Big wheels, moderate travel and some forward thinking design are all part of the Giant Trance Advanced 29er Pro 1.
Words and photos: Colin Levitch
When the 27.5" movement was just beginning to pick up speed, Giant jumped in with both feet saying the handling characteristics of 650b outweighed the benefits offered by larger hoops. A few years on, with advancements in bike geometry and wheel and suspension technology, the brand has given 29ers a second look.
The Trance 29er is the first big wheeled short travel trail bike we’ve seen from the brand in some time, and our Advanced Pro 29er 1 tester sees a full carbon mainframe, rocker, and rear end, and tips our scales at 12.6kg. It’s one of two Advanced Pro models on offer in Australia sitting just below the flagship Advanced Pro 29er 0, with two alloy Trance 29er models rounding out the range.
A big factor in Giant’s change of tune in terms of wheel size is due to the increased availability of 44-degree offset forks. Effectively this allows for the frame to have a slacker head angle, which on paper should make the bike more stable at speed, while at the same time the reduced offset of the fork’s crown brings the front wheel back towards the bike, shortening the wheelbase, limiting ‘wheel flop’ and making the bike as a whole feel more nimble.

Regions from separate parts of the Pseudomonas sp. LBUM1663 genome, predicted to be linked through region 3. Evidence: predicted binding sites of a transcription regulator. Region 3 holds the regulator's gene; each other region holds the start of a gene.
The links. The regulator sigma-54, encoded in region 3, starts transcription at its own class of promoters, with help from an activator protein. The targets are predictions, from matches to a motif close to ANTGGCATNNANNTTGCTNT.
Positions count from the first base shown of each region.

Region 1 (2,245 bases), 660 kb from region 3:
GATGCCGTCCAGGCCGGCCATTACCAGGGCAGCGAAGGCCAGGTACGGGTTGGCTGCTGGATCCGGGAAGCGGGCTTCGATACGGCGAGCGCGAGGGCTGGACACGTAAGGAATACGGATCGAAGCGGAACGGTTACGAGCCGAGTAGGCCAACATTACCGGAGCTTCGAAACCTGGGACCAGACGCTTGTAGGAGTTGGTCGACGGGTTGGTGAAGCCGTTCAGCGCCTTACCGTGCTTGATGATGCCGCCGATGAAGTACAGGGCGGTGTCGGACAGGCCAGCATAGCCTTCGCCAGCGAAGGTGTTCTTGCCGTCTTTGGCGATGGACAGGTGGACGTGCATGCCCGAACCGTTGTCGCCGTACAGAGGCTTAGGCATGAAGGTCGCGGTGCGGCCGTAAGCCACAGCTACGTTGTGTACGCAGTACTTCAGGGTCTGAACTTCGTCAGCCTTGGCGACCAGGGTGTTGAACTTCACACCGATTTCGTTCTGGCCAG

With a 66.5-degree head angle, 74.5-degree seat tube angle and 442mm reach (size medium) the new Trance is slack for a bike with this level of travel, but it’s by no means an outlier. For comparison, it’s slacker than a Stumpjumper ST or a Fuel EX with a slightly longer reach than both frames in the same size, but the Specialized has a steeper seat tube.
It’s no surprise to see a Fox 34 130mm fork, however, the Fox DPX2 115mm rear shock seems short when you look at other bikes in this category. Starting with the Anthem 29er, Giant has opted for quality over quantity when it comes to rear travel, with the brand saying the combination of the geometry and suspension tune more than make up for the limited squish — only time will tell if this rings true.
Equipped with a Sram GX Eagle 12spd drivetrain and a 10-50T cassette at the back, Giant has opted for a Truvative Descendant Crank with a 30T chainring at the front so there should be plenty of range, especially going uphill. When the trail points down, the Guide T brakes and levers combined with 180mm rotors are there to keep your speed in check.
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The rest of the finishing kit comes from Giant’s in house component brand, with the most notable being the TRX 1 carbon wheels. Tipping our scales at 840g for the front at 950g for the rear (1790g total), these carbon hoops measure 30mm inside the bead and are finished with a Minion DHR / DHF combo. It’s not often you see a bike priced at $6,299 spec’d with a carbon wheelset, and we’re interested to see how they perform and how much abuse they will tolerate.
The Trance has long been Giant’s flagship offroad platform, will the latest iteration and the move back to 29in wheels be able to live up to the pedigree? Check out the next issue of AMB to find out.